Additional pharmaceutical products named in meningitis outbreak

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Federal health officials recently announced that two additional drugs have been potentially linked to the ongoing fungal meningitis outbreak.  Both drugs were distributed by the New England Compounding Center–the same pharmaceutical company that distributed the contaminated pain injections blamed for the meningitis outbreak that has now sickened more than 200 people and killed at least 15.

While the Food and Drug Administration (FDA) has not confirmed that the two additional products are contaminated, it has issued a warning and will continue investigating.  One of the products is used during heart surgery and the other product is a steroid called triamcinolone acetonide.  In a released statement, the agency said, “[a] patient with possible meningitis potentially associated with epidural injection of an additional NECC product, triamcinolone acetonide, has been identified through active surveillance and reported to the FDA. Triamcinolone acetonide is a type of steroid injectable product made by NECC. The cases of meningitis identified to date have been associated with methylprednisolone acetate, another similar steroid injectable product.”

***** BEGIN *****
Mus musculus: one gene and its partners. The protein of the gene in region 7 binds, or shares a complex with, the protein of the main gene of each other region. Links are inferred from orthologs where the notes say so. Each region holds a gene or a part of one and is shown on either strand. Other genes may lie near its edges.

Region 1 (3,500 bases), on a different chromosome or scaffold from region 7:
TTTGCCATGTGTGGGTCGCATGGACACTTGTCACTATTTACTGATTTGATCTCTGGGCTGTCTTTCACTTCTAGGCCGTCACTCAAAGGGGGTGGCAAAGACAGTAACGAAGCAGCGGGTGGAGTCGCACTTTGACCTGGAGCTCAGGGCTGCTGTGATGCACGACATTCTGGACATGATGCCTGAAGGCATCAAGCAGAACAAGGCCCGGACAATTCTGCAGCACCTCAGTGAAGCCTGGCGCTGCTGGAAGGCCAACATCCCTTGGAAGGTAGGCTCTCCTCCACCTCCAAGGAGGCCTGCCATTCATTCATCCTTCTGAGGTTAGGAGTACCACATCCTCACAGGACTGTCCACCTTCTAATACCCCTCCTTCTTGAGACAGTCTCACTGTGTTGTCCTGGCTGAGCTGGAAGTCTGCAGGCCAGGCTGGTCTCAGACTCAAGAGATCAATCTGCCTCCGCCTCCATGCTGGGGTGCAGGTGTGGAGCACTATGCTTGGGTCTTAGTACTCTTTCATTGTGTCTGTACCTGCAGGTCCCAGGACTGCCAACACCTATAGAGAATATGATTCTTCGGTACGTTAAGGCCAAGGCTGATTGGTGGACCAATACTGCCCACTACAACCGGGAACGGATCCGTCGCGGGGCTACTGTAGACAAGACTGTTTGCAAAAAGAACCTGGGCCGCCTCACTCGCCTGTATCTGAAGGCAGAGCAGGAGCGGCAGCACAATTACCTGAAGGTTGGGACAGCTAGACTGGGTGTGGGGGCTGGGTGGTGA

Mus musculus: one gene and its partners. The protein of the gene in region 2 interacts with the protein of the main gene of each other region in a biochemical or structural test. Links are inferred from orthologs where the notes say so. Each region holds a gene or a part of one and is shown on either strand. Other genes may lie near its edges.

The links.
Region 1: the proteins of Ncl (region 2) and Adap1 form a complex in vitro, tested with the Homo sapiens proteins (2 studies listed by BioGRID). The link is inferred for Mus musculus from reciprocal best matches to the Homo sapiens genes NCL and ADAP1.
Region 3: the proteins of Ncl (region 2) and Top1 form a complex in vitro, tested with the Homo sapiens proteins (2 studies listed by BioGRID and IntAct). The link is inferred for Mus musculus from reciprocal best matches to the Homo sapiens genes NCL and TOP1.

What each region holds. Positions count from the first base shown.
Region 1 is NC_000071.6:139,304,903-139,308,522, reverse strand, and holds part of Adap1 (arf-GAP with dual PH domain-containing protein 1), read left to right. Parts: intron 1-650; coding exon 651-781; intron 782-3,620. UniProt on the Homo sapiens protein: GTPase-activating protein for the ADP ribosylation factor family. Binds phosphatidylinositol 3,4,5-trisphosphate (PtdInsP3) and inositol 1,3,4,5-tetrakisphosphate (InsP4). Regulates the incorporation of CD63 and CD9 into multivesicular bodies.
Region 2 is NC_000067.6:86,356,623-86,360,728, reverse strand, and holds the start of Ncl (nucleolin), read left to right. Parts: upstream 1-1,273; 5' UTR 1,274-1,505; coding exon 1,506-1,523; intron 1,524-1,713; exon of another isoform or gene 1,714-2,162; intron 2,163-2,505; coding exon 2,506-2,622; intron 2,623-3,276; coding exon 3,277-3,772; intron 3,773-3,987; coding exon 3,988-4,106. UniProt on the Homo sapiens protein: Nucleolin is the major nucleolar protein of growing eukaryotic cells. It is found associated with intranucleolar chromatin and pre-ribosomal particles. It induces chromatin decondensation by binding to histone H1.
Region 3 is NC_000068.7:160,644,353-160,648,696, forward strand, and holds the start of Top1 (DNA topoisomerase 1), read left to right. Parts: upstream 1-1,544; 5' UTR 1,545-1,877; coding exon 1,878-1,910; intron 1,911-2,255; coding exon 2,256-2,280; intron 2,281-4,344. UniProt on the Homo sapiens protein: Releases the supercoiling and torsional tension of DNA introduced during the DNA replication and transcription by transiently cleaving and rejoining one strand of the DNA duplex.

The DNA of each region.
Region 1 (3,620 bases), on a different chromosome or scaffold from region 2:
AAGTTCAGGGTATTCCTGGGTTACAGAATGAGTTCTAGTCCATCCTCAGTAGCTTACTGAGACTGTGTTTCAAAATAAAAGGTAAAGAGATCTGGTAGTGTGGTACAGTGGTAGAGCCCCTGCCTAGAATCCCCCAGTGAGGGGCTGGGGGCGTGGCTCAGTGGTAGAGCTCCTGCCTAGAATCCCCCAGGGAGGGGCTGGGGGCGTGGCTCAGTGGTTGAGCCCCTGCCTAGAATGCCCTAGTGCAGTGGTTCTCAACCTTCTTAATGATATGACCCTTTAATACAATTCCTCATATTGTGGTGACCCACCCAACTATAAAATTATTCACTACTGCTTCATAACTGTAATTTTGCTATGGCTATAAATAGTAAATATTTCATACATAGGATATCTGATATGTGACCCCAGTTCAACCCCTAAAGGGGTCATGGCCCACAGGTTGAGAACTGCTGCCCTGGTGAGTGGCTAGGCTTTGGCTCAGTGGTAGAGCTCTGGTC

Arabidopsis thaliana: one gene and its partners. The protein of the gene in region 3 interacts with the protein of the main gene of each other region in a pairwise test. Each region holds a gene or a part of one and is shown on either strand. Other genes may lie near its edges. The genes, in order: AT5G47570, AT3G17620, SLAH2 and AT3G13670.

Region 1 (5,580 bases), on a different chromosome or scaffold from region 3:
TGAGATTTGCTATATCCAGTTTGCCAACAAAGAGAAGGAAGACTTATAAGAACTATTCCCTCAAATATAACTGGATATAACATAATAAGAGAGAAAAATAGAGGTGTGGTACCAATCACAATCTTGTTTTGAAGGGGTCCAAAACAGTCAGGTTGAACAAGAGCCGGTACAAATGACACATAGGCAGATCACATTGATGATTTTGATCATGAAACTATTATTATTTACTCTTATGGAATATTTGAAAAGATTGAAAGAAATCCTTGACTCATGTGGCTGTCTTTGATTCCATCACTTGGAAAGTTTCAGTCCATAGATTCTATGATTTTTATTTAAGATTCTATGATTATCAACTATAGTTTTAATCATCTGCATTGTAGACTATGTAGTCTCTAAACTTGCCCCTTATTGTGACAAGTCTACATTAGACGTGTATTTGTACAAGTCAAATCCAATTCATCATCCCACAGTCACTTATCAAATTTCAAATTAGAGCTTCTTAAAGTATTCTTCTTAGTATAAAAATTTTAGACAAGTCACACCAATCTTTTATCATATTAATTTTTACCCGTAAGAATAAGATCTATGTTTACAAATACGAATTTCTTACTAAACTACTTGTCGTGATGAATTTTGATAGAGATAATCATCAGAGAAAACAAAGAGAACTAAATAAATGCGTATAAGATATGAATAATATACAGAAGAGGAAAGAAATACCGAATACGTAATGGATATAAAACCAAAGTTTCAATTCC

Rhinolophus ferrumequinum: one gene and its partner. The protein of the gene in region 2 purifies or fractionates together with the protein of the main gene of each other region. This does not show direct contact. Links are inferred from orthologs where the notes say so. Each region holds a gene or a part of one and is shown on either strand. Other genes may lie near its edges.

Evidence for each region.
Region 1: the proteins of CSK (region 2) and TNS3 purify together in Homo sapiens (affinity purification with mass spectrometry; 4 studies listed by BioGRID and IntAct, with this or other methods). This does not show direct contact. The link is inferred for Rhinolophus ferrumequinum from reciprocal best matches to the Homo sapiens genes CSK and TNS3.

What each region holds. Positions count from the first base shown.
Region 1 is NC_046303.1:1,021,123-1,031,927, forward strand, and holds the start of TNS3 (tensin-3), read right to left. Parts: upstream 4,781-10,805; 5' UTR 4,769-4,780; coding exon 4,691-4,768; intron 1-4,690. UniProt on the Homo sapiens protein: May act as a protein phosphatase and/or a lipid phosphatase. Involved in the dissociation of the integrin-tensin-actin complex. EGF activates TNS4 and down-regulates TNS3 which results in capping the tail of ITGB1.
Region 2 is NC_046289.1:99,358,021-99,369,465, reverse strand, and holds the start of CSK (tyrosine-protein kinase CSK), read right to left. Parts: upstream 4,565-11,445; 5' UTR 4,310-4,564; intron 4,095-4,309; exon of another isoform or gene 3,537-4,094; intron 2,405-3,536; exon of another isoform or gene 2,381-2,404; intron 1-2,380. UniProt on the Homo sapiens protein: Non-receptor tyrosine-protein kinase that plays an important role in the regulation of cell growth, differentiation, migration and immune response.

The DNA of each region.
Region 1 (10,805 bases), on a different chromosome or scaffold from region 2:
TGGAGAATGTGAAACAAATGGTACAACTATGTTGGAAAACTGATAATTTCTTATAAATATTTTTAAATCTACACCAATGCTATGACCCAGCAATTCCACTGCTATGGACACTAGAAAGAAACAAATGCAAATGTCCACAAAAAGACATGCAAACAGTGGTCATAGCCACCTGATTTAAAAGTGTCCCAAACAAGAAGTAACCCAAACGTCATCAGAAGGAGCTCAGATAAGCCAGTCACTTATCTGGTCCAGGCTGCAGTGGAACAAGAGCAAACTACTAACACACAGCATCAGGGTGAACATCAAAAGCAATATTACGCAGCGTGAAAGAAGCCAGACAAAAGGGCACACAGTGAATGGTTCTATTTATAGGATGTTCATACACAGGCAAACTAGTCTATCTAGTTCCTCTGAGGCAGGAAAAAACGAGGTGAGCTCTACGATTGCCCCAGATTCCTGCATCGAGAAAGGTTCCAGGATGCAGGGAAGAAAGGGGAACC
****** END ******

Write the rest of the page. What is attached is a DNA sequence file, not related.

The FDA also stated that “two transplant patients with Aspergillus fumigates infection who were administered NECC cardioplegic solution during surgery have been reported. Cardioplegic solution is used to induce cardiac muscle paralysis during open heart surgery to prevent injury to the heart.”  

Further, the FDA warned that “the sterility of any injectable drugs, including ophyhalmic drugs that are injectable or used in conjunction with eye surgery, and cardioplegic solutions produced by NECC are of significant concern, and out of an abundance of caution, patients who received these products should be alerted to the potential risk of infection.”

The New England Compounding Center has recalled all pharmaceutical products that were compounded at and distributed from its Framingham, Massachusetts facility and has voluntarily suspended operations.

On October 11, 2012, the first personal injury lawsuit in relation to the deadly outbreak was filed in Minnesota federal court by a woman who received a steroid injection for back pain and began experiencing meningitis symptoms.

For more information on this meningitis outbreak, contact the Ohio pharmaceutical lawyers at Clark, Perdue & List.

Source: NBC News, “More drugs implicated in fungal meningitis outbreak,” Maggie Fox, October 15, 2012.